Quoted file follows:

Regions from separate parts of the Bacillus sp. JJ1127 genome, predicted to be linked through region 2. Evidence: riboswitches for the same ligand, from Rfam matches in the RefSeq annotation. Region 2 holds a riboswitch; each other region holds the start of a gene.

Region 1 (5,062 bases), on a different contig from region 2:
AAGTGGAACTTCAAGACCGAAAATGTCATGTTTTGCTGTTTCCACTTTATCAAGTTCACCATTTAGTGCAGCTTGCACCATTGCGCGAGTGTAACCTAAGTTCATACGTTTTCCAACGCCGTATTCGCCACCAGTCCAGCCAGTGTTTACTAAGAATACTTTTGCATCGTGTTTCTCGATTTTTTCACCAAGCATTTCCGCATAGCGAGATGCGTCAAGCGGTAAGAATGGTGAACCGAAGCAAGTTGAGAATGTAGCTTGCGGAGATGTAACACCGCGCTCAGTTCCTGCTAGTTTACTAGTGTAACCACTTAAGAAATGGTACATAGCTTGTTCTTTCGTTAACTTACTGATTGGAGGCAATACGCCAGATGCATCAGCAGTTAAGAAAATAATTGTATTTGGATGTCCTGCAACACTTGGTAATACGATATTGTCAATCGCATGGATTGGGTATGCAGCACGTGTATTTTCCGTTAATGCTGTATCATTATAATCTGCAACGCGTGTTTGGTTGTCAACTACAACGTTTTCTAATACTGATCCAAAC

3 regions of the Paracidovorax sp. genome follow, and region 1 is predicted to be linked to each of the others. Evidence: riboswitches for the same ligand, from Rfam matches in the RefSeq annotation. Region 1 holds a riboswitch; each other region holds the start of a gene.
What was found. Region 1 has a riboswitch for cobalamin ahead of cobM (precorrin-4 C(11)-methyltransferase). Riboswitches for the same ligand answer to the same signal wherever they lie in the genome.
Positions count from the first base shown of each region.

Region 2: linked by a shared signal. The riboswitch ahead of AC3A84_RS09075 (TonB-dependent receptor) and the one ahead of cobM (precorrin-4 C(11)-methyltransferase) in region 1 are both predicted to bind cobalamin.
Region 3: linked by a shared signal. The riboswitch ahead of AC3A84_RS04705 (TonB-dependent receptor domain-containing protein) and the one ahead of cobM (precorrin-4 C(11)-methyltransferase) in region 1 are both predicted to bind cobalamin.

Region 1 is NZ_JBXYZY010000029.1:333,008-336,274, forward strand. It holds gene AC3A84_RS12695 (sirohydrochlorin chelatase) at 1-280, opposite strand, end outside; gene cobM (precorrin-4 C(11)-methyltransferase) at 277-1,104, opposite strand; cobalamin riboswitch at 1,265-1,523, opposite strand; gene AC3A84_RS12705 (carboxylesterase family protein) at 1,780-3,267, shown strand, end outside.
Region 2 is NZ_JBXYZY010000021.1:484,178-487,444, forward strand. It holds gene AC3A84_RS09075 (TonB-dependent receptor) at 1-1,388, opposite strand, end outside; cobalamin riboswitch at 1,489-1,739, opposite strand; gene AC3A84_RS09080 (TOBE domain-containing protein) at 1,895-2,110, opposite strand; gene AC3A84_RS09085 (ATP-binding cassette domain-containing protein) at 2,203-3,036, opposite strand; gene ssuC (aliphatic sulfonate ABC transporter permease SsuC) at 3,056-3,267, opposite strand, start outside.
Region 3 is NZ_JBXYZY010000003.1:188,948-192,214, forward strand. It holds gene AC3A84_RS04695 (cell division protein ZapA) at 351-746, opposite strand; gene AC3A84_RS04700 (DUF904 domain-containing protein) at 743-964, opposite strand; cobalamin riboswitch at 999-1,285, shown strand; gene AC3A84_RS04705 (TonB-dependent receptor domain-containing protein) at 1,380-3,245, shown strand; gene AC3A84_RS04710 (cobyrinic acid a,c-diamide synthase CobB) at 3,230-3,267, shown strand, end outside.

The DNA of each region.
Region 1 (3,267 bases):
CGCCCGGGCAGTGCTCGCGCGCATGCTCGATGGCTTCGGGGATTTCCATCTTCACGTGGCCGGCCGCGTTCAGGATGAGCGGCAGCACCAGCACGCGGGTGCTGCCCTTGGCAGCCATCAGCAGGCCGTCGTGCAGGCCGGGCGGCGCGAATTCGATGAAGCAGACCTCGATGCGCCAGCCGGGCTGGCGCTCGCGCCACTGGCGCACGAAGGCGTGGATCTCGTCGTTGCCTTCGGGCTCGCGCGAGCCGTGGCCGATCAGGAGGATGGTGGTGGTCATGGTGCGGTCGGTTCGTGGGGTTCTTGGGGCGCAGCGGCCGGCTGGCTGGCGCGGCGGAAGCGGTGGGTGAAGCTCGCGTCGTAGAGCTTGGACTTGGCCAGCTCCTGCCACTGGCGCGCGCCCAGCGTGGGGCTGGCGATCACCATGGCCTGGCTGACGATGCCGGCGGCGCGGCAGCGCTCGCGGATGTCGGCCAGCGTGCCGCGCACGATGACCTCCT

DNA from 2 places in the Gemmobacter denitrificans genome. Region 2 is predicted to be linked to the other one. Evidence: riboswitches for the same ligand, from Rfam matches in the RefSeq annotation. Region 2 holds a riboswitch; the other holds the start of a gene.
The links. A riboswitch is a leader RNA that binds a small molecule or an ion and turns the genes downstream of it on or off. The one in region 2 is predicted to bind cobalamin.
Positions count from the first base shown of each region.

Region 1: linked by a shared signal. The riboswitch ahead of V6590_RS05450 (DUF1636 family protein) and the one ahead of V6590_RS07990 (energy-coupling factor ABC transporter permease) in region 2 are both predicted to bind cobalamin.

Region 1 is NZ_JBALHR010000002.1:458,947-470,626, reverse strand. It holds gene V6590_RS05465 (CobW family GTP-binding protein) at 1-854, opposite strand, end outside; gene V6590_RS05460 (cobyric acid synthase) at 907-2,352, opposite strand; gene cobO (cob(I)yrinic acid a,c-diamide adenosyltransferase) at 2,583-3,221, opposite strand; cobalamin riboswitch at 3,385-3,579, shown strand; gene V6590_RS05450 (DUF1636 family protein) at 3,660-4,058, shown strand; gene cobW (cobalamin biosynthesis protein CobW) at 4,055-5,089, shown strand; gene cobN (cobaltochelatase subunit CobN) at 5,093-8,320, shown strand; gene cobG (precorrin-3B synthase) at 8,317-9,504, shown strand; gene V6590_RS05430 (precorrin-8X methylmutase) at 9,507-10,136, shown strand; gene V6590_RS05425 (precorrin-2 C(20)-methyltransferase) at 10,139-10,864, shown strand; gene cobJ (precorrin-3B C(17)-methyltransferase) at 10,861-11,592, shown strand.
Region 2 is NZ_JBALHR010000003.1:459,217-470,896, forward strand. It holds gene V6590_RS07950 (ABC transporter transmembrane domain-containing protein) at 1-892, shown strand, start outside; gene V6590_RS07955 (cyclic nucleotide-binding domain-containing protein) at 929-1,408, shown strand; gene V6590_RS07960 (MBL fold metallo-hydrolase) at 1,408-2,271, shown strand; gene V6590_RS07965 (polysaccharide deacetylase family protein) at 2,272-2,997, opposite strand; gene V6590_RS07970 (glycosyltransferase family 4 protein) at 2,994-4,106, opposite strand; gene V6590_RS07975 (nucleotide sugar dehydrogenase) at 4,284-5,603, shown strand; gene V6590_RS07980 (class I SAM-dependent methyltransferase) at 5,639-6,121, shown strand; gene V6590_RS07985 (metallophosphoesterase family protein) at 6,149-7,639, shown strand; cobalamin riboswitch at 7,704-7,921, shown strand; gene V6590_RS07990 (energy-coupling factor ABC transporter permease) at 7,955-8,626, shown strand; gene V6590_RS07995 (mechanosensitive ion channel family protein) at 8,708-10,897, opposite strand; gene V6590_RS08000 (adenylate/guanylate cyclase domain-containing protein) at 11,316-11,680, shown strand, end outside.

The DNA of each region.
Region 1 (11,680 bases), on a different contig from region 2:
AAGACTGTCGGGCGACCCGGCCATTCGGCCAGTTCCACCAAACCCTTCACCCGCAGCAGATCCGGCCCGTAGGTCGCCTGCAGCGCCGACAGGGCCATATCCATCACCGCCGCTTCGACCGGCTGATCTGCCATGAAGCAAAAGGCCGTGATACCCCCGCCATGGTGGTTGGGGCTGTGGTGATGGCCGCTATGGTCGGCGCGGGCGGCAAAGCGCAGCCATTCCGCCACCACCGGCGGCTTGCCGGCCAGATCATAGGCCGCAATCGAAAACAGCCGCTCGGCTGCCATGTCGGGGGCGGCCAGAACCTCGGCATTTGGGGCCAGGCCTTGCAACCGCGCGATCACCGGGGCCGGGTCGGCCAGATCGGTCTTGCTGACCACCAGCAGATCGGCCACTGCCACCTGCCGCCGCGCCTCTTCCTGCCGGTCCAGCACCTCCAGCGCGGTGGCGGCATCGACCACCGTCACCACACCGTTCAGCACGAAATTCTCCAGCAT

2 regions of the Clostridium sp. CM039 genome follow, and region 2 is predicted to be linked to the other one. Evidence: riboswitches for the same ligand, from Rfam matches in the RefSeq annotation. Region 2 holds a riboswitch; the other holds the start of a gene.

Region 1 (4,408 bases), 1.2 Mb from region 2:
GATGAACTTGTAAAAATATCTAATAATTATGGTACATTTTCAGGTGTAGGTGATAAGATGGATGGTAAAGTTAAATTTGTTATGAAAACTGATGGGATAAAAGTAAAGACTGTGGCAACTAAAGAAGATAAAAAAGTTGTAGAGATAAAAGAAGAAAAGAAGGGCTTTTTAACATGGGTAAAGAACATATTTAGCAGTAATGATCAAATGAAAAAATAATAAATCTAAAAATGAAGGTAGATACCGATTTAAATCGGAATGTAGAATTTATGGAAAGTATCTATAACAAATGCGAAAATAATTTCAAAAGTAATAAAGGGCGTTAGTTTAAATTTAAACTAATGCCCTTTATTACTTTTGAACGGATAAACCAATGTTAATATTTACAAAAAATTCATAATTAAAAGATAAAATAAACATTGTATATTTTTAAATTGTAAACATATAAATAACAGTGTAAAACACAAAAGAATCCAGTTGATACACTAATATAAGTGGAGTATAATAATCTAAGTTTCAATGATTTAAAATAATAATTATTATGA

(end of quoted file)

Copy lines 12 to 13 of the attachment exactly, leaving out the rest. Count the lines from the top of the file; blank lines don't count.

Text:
The DNA of each region.
Region 1 (3,267 bases):